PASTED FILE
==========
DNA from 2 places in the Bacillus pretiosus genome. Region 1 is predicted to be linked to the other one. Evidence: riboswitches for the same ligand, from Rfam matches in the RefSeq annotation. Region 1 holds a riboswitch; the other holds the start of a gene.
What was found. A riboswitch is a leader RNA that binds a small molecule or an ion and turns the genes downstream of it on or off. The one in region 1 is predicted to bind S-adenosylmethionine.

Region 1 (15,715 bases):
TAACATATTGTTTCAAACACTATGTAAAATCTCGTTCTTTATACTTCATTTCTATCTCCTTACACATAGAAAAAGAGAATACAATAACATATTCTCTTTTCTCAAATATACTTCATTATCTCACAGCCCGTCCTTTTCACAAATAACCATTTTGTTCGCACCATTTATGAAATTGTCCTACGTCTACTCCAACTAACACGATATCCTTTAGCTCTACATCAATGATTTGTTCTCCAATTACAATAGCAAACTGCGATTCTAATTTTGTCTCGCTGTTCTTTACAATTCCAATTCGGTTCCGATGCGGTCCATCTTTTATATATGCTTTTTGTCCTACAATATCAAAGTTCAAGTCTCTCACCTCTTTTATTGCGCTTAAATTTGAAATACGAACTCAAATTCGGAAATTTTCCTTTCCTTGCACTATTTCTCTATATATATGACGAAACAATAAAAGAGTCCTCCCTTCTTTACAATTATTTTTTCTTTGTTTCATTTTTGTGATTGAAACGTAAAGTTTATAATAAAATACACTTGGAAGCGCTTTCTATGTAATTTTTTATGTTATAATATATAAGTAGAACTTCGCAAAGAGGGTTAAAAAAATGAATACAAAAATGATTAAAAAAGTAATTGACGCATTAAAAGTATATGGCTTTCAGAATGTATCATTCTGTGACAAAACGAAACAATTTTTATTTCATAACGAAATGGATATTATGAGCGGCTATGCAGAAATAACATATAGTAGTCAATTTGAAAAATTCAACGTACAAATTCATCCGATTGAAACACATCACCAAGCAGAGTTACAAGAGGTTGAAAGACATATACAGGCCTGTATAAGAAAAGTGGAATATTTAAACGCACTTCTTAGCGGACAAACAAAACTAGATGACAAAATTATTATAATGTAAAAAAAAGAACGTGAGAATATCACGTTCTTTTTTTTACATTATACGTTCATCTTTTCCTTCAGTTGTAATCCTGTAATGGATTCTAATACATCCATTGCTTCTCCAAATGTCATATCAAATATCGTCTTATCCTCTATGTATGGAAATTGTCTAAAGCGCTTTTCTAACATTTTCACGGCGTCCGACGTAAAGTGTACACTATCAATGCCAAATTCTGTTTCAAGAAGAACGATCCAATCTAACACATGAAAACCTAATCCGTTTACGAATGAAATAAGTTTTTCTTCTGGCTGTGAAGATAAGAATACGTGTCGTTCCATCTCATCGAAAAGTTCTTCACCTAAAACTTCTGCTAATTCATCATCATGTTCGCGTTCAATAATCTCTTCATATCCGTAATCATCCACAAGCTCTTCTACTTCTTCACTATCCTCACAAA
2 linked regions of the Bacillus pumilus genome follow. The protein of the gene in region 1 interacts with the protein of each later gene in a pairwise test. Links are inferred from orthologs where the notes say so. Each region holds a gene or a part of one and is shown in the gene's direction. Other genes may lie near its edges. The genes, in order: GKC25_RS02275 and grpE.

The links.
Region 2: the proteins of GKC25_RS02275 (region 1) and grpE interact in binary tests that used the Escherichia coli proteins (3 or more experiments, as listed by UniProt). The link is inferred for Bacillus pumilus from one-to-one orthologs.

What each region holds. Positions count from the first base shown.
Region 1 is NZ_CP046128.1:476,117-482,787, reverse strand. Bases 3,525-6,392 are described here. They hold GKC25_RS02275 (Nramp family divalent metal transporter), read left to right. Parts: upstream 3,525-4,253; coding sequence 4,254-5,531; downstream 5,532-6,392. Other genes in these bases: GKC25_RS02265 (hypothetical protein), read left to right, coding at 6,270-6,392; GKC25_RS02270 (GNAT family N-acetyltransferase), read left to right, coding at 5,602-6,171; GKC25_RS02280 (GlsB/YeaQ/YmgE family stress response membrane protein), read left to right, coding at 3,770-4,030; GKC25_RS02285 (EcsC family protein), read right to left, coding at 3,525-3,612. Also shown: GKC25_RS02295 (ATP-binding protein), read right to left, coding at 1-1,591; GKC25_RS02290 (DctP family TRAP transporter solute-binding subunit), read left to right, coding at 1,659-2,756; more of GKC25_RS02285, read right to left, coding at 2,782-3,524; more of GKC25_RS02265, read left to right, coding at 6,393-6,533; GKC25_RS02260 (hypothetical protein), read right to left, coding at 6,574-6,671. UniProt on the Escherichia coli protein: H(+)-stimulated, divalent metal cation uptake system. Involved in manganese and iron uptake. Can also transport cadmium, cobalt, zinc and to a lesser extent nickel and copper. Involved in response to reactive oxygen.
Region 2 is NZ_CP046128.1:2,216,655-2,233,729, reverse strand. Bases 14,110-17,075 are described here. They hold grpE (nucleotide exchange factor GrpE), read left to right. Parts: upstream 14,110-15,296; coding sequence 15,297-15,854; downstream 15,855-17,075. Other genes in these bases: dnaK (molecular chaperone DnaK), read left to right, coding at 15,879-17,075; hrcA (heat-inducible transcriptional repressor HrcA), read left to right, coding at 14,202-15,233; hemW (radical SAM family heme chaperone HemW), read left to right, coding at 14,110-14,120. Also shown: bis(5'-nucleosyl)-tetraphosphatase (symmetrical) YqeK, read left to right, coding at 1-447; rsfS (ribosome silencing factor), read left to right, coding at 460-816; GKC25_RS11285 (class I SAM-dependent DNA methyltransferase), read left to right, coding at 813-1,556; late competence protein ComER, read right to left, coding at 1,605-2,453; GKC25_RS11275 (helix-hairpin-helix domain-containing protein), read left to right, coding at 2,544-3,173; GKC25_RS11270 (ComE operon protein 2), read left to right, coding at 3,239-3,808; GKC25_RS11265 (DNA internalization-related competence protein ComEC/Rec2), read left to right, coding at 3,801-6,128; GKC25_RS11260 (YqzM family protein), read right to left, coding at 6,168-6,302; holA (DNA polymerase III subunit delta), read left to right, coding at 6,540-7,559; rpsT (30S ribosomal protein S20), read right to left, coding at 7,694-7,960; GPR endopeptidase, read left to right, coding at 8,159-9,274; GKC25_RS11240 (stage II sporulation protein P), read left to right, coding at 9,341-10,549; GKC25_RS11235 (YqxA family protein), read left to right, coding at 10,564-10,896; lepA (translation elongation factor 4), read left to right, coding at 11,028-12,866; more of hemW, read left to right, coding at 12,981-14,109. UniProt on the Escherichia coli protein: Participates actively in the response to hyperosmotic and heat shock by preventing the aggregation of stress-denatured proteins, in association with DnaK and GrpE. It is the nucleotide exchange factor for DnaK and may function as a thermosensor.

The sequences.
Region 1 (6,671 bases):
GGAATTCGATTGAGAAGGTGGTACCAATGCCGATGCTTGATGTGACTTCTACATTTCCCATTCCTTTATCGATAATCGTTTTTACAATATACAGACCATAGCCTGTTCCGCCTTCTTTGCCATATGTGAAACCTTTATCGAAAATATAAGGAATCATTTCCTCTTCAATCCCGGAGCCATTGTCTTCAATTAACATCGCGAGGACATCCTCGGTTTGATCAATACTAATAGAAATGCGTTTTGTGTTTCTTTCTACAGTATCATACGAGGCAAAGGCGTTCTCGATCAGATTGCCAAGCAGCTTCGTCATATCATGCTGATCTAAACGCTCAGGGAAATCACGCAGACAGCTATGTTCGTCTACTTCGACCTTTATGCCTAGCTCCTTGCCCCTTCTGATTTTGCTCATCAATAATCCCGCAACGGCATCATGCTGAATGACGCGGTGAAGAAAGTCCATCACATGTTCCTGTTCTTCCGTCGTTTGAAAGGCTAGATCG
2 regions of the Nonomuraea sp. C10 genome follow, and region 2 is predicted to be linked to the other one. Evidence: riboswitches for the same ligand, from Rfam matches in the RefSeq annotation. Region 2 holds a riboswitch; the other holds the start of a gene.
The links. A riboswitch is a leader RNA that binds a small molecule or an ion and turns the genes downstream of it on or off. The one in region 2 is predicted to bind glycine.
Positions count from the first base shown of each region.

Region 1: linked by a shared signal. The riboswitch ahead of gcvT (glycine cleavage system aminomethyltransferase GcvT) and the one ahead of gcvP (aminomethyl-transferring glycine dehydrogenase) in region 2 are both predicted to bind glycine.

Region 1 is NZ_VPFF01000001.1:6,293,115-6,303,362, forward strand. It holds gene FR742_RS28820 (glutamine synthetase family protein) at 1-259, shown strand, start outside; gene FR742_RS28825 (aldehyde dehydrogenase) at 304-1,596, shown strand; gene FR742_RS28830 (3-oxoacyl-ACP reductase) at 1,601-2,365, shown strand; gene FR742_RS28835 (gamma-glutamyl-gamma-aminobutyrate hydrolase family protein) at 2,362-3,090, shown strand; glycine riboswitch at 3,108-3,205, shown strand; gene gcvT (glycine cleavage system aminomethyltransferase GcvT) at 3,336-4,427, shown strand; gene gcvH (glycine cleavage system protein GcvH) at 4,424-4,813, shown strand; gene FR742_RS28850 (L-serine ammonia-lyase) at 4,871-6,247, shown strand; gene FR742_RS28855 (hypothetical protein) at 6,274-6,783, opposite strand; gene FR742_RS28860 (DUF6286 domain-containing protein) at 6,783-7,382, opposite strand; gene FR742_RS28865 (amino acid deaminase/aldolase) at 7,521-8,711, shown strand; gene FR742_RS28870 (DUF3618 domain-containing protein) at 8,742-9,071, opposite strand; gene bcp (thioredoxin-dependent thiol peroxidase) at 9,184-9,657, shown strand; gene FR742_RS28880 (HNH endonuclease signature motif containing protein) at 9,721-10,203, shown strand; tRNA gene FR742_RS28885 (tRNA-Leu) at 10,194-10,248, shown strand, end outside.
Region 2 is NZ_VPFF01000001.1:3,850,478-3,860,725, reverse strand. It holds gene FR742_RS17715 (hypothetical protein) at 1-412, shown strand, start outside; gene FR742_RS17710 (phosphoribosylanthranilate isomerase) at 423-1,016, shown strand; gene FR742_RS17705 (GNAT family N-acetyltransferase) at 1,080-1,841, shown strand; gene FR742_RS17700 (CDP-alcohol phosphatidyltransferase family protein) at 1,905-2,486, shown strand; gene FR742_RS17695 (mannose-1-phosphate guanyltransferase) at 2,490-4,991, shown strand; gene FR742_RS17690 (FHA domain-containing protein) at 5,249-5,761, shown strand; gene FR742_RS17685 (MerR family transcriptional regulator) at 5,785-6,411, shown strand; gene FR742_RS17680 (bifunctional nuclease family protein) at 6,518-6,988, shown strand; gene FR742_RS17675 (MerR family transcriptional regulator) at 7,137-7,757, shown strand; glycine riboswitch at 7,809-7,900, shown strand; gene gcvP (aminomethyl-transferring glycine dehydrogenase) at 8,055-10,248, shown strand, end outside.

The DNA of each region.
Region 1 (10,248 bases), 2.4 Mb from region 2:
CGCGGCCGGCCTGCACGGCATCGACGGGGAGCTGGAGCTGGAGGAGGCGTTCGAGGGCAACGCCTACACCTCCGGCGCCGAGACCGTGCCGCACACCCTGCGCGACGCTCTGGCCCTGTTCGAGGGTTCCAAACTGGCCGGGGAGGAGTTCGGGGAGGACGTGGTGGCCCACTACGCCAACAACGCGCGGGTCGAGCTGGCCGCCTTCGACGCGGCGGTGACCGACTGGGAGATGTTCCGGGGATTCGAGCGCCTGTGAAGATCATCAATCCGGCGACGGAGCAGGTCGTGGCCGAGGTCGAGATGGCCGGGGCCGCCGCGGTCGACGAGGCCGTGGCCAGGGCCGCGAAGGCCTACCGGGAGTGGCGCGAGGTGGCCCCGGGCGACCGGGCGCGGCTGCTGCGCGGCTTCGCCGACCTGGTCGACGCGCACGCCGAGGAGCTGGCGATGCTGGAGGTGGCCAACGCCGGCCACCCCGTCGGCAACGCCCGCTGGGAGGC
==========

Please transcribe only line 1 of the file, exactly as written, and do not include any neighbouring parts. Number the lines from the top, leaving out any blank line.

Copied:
DNA from 2 places in the Bacillus pretiosus genome. Region 1 is predicted to be linked to the other one. Evidence: riboswitches for the same ligand, from Rfam matches in the RefSeq annotation. Region 1 holds a riboswitch; the other holds the start of a gene.